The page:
Kenilworth eBook

This eBook from the Gutenberg Project consists of approximately 550 pages of information about Kenilworth.

“Send up the messenger instantly, Will Badger,” said Tressilian; and as the man entered the room, he exclaimed, “Ah, Stevens, is it you? how does my good lord?”

“Ill, Master Tressilian,” was the messenger’s reply, “and having therefore the more need of good friends around him.”

“But what is my lord’s malady?” said Tressilian anxiously; “I heard nothing of his being ill.”

“I know not, sir,” replied the man; “he is very ill at ease.  The leeches are at a stand, and many of his household suspect foul practice-witchcraft, or worse.”

“What are the symptoms?” said Wayland Smith, stepping forward hastily.

“Anan?” said the messenger, not comprehending his meaning.

“What does he ail?” said Wayland; “where lies his disease?”

The man looked at Tressilian, as if to know whether he should answer these inquiries from a stranger, and receiving a sign in the affirmative, he hastily enumerated gradual loss of strength, nocturnal perspiration, and loss of appetite, faintness, etc.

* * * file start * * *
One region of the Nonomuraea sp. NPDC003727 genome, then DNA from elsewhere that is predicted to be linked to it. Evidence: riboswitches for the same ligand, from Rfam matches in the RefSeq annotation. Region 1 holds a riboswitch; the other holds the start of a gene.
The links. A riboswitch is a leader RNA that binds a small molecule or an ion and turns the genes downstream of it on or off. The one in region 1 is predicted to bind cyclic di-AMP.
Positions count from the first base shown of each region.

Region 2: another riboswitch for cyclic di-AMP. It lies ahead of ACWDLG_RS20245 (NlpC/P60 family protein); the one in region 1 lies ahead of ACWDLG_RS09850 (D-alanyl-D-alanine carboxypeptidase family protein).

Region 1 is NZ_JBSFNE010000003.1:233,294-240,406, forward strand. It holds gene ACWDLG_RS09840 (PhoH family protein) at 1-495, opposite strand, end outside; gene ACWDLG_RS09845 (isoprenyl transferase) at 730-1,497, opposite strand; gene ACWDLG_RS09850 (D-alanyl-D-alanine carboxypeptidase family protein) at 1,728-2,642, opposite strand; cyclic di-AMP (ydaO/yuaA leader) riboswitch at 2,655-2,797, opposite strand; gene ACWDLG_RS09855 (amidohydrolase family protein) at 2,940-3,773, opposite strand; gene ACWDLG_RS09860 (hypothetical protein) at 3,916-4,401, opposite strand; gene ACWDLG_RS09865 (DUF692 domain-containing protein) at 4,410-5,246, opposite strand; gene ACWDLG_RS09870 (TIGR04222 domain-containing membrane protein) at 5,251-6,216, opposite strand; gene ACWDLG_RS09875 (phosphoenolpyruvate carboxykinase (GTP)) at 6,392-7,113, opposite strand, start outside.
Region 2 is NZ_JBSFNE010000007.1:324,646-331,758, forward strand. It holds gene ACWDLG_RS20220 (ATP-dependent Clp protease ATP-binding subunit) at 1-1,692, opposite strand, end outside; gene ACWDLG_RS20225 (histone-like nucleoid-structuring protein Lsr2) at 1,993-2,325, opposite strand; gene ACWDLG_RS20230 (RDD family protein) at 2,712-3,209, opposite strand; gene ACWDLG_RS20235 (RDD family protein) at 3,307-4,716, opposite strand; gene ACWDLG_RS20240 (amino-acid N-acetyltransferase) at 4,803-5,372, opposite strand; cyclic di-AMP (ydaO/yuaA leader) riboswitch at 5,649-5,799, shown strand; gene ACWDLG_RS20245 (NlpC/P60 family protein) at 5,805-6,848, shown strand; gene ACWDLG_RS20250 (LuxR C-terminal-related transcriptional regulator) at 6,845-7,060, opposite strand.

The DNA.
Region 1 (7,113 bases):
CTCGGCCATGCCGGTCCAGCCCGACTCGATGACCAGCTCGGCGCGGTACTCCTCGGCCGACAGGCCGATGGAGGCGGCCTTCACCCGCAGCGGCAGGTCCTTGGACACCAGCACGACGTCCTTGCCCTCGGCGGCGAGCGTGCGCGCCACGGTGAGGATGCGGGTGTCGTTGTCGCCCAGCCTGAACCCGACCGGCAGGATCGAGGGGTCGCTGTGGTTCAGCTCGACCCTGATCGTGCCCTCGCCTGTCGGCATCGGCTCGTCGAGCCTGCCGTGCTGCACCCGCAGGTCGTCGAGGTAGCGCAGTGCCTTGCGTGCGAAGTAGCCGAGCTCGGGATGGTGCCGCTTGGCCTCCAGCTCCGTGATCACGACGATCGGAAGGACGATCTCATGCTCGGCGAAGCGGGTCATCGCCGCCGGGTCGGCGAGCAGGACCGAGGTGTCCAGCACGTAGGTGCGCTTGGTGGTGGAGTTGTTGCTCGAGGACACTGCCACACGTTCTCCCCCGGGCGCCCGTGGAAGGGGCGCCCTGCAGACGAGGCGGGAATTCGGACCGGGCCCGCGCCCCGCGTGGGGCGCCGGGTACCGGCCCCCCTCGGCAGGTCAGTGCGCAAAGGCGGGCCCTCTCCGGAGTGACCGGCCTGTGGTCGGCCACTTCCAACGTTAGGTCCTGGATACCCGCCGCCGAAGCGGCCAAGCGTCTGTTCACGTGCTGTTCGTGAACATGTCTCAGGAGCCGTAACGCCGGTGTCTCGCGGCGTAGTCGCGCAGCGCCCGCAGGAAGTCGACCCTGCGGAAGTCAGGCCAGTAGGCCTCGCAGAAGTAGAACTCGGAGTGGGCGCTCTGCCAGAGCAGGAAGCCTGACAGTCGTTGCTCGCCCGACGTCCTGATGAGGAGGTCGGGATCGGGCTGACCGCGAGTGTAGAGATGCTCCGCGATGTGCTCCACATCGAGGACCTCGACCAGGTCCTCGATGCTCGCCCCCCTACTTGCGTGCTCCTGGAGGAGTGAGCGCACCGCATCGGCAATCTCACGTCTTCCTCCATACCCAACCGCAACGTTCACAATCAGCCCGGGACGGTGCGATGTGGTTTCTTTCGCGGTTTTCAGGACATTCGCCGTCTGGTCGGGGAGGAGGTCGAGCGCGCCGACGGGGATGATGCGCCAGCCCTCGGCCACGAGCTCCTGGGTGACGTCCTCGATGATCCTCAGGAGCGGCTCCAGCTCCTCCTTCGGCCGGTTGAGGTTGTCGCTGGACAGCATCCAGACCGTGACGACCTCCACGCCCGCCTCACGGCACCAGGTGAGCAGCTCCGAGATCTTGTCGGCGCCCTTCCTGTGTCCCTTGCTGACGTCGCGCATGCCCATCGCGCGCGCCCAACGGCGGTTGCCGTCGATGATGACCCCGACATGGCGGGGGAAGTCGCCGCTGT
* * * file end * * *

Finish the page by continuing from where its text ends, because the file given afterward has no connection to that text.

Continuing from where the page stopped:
“Joined,” said Wayland, “to a gnawing pain in the stomach, and a low fever?”

“Even so,” said the messenger, somewhat surprised.

“I know how the disease is caused,” said the artist, “and I know the cause.  Your master has eaten of the manna of Saint Nicholas.  I know the cure too—­my master shall not say I studied in his laboratory for nothing.”

“How mean you?” said Tressilian, frowning; “we speak of one of the first nobles of England.  Bethink you, this is no subject for buffoonery.”

“God forbid!” said Wayland Smith.  “I say that I know this disease, and can cure him.  Remember what I did for Sir Hugh Robsart.”

“We will set forth instantly,” said Tressilian.  “God calls us.”

Accordingly, hastily mentioning this new motive for his instant departure, though without alluding to either the suspicions of Stevens, or the assurances of Wayland Smith, he took the kindest leave of Sir Hugh and the family at Lidcote Hall, who accompanied him with prayers and blessings, and, attended by Wayland and the Earl of Sussex’s domestic, travelled with the utmost speed towards London.

CHAPTER XIII.

     Ay, I know you have arsenic,
     Vitriol, sal-tartre, argaile, alkaly,
     Cinoper:  I know all.—­This fellow, Captain,
     Will come in time to be a great distiller,
     And give a say (I will not say directly,
     But very near) at the philosopher’s stone.  The alchemist.

Copyrights
Project Gutenberg
Kenilworth from Project Gutenberg. Public domain.
Follow Us on Facebook